21 August 2015
Le Corbusier in Bordeaux
Le Corbusier was born Charles-Édouard Jeanneret-Gris in 1887 in Switzerland where he trained to be an architect. In his twenties he travelled in Europe visiting Vienna and working in Paris for Auguste Perret, the pioneer of reinforced concrete, and for the industrial designer Peter Behrens in Berlin. He returned to Switzerland for most of the 1914-18 period to teach and develop theories about modern architecture for domestic dwellings. After moving to Paris in 1917 his first commission in France was the design of a water tower (below top left) at Podensac, about 30km south west of Bordeaux. Jeanneret-Gris started to use the pseudonym Le Corbusier in 1920, going into architectural practice with his cousin, Pierre Jeanneret, in 1922. In 1923 Le Corbusier’s influential book, Vers une architecture (below top right), was published and he designed the Villa La Roche at Auteuil (below lower), probably the first building to demonstrate his thinking about the nature of modern housing.
Impressed by the book and by Le Corbusier’s vision of low-cost housing as a means of heading off social revolution, Henri Frugès, a cultured and innovative Gironde industrialist, commissioned his practice to design a small workers’ community around a sawmill at Lège-Cap-Ferret and then a much larger garden suburb of 135 houses at Pessac. This was never completed but Les Quartiers Modernes Frugès, consisting of 51 units of seven types were constructed between 1924 and 1926 and can still be seen (less one, also the only one of its type, destroyed in 1942) in what is now called Le Cité Frugès Le Corbusier.
After a period of decline, the town of Pessac turned one of the houses into a museum (Maison Municipale, open most days) (above) in 1987 and many of the houses have been handsomely restored (below) in the original polychrome (burnt sienna, pale English green and clear oversea blue) used by Le Corbusier on exteriors only at Les Quartiers Modernes Frugès.
However, there are still some remarkable opportunities for restoration (below left and centre), and not all the inhabitants seem to have fully absorbed the modernist spirit (below right):
The “Five Points of a New Architecture” which would feature in Le Corbusier’s later work, particularly the Villa Savoye, arguably remain emergent in Pessac. The ribbon window is certainly there (below upper) but there seems to be limited use of supporting columns (below lower):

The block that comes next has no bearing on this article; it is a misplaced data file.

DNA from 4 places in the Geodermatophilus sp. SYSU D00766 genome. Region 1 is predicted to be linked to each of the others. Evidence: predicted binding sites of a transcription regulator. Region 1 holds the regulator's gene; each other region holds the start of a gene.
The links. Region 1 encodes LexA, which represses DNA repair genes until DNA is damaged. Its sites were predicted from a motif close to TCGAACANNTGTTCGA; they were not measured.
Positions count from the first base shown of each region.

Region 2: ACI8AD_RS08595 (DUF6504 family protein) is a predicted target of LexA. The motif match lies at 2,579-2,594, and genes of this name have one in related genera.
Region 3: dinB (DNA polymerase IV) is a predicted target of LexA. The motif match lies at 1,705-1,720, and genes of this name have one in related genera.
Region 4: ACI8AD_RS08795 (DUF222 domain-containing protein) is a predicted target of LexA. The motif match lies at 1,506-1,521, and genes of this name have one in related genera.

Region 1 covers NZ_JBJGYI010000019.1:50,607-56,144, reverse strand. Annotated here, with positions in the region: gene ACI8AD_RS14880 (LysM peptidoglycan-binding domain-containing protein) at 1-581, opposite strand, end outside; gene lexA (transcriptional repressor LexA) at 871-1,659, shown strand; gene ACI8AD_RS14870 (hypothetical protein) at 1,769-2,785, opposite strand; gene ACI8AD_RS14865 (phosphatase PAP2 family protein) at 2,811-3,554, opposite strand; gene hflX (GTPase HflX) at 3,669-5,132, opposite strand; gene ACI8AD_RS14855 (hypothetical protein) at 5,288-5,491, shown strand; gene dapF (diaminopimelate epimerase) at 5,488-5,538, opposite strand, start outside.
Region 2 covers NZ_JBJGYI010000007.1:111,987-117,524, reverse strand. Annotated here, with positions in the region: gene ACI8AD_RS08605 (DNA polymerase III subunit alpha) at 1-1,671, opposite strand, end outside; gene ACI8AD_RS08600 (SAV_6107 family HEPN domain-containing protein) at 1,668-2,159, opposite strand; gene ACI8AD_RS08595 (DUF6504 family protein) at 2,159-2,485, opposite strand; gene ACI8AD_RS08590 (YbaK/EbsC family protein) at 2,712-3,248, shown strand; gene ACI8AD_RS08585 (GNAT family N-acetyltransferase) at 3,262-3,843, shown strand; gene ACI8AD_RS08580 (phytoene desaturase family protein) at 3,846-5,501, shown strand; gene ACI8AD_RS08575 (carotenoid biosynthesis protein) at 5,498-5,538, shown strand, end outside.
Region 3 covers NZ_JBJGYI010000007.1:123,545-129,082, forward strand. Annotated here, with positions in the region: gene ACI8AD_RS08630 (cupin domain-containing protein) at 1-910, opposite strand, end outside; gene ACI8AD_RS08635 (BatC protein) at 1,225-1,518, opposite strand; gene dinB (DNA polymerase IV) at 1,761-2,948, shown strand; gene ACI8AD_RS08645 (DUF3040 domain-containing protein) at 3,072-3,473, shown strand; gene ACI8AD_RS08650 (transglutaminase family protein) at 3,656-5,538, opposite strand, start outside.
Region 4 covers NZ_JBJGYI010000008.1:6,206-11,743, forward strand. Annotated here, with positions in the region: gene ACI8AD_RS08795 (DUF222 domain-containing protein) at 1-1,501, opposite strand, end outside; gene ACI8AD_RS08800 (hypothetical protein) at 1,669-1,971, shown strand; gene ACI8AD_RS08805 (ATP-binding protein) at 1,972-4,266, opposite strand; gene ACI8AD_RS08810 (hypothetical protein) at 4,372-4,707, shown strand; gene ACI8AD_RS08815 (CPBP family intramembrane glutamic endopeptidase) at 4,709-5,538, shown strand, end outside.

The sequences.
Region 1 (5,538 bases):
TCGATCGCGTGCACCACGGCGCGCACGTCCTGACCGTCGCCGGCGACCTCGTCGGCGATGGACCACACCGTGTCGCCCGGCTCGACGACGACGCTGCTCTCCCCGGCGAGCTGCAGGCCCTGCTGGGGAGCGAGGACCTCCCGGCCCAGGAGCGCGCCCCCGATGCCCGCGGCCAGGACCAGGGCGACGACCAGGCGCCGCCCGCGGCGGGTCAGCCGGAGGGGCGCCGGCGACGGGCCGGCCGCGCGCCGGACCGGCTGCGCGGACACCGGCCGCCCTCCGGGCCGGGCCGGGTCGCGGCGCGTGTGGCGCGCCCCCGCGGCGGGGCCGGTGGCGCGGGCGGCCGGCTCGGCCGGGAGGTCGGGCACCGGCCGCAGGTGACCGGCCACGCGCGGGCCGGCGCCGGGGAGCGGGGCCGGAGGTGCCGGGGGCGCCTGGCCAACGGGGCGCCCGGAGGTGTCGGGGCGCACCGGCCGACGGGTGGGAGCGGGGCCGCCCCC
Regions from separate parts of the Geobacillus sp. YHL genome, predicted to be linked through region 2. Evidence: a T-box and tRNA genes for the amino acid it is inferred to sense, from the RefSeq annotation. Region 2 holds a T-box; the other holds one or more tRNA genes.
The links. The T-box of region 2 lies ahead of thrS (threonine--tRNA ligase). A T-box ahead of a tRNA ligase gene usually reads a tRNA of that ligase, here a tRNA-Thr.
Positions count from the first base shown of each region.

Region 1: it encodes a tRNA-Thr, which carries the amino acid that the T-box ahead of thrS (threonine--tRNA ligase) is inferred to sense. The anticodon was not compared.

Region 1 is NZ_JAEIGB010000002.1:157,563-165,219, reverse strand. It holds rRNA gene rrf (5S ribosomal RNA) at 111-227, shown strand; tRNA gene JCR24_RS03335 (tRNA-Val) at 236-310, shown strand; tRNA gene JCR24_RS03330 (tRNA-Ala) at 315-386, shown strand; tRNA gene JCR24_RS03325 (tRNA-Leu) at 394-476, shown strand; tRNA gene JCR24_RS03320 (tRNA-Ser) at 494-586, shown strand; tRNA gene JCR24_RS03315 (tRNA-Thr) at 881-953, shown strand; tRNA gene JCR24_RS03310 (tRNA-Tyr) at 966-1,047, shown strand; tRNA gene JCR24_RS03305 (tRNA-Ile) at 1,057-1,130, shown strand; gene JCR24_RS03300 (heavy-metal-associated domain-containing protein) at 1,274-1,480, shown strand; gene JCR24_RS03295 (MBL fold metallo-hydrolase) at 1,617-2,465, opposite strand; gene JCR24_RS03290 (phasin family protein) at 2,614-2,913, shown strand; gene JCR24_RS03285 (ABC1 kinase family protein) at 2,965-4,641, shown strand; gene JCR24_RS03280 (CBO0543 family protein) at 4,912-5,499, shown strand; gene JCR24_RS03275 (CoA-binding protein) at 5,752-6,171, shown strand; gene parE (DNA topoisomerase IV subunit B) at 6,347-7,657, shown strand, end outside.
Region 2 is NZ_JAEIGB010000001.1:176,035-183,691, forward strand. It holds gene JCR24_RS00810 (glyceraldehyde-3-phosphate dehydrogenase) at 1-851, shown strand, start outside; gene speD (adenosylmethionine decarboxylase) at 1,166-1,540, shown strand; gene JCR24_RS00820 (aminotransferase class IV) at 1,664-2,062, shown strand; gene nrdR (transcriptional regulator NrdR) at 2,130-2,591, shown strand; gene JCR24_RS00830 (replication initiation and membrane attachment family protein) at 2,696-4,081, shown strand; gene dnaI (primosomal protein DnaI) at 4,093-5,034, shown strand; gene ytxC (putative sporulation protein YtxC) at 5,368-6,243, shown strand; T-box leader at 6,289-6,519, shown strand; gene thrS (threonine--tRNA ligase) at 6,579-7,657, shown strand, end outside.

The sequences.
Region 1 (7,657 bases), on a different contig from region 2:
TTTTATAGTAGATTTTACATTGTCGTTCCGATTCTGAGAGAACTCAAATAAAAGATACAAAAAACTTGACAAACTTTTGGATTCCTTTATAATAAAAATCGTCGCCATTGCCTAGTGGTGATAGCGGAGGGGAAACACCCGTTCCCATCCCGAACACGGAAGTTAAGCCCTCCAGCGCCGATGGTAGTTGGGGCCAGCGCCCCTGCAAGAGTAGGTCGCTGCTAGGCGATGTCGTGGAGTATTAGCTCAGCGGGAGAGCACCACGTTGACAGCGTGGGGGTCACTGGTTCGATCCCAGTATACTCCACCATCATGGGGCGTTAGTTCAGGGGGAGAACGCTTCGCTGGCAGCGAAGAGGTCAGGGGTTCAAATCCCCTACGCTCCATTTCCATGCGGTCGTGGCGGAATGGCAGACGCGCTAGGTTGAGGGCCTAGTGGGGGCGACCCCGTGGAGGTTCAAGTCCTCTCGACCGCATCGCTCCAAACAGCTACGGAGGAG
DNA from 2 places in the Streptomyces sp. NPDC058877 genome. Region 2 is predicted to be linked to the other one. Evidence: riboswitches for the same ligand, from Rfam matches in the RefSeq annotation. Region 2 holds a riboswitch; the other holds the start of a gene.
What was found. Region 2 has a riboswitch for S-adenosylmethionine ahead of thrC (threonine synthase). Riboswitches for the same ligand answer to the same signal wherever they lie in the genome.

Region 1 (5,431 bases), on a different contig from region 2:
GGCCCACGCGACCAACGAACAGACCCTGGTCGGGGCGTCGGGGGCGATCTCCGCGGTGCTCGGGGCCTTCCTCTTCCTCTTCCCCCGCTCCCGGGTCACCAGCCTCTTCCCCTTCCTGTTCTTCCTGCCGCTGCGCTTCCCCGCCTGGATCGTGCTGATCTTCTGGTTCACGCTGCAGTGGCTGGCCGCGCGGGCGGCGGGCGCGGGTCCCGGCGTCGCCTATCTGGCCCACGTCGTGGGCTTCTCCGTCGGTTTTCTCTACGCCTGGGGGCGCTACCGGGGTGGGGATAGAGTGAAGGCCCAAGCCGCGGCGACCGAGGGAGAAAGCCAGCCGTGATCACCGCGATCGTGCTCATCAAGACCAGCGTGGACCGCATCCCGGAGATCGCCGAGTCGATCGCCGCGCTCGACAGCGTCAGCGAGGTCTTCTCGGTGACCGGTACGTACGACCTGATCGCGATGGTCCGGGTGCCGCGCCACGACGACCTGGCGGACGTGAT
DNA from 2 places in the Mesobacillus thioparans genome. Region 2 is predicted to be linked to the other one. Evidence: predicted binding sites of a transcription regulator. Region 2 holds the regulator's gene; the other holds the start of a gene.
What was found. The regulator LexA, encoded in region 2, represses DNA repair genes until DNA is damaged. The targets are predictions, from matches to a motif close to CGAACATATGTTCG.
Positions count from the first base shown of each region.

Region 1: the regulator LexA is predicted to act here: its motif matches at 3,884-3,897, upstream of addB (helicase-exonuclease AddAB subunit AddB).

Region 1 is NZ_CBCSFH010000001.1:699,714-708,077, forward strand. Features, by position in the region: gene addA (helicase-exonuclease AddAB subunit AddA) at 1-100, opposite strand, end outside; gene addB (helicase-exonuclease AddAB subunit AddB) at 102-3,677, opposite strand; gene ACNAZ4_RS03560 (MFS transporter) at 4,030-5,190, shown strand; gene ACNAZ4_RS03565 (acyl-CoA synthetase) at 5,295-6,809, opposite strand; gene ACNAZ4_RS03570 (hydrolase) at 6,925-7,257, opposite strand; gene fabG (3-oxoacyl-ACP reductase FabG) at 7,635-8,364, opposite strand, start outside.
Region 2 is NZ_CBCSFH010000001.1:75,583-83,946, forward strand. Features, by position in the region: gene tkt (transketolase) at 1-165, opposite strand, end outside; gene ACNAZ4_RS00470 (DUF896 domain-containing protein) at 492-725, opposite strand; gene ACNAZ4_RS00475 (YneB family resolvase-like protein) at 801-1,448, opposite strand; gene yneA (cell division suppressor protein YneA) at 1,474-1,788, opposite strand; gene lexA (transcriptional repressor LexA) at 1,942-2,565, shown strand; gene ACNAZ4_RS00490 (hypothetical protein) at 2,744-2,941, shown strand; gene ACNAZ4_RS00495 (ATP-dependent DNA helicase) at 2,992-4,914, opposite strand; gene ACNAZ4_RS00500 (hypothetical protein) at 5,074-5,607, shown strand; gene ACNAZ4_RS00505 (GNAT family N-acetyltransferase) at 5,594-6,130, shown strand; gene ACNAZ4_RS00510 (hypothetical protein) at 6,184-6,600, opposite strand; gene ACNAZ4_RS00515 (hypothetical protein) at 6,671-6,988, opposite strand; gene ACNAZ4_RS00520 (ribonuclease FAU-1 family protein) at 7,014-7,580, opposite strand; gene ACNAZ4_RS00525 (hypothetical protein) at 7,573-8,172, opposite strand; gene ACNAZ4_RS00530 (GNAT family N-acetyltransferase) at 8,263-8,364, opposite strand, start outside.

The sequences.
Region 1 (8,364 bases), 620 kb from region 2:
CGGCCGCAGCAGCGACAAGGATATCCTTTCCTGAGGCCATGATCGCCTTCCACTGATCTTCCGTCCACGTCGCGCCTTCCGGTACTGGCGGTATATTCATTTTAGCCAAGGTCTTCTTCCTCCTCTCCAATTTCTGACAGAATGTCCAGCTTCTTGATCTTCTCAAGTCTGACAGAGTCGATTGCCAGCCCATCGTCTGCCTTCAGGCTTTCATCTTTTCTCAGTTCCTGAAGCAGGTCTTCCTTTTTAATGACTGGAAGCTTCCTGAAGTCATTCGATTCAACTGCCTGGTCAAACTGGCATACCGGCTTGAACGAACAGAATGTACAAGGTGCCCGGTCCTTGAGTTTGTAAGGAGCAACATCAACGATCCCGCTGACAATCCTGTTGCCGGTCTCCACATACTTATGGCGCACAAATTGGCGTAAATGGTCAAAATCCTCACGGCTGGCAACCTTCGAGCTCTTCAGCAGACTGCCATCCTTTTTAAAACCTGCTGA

There are roof gardens:
but it seems difficult to identify much free use of the interior in the absence of supporting walls, or free design of the façades – but these are fairly small buildings as some interior views of the Maison Municipale below reveal. The extent of the wasted volume over the staircase between the first and second floors (below right) is surprising.
Even in 1924, Le Corbusier anticipated mass ownership of cars and the need for garage space on the ground floor with living spaces upstairs. The garage area of the Maison Municipale is now used to exhibit a model of the planned garden suburb:
The model plaque indicates just how advanced the scheme was in its time with central heating and showers. Unfortunately its cost probably contributed to Frugès’ bankruptcy a few years later.
Visitors to the Maison Municipale are given a booklet (in French) describing Le Cite Frugès Le Corbusier and its history (also available for download as a pdf). One example of each of the six surviving types of house has been classed as an historic monument. The types are:
Maison Gratte-ciel (“sky-scraper”) – see Maison Municipale image above
Maison Isolée (“detached” below left) and Maison Arcade (below right):
Maison Zig-Zag (below top) and Maison Quinconçe (below lower)
Maison Jumelle (“twinned”) no image available. (If there are any errors in attribution of images here, please comment!)
Should you wish to stay in a Le Corbusier house for a few days, apparently the only one available anywhere in the world is the HARG house, a Maison Gratte-ciel, in Pessac.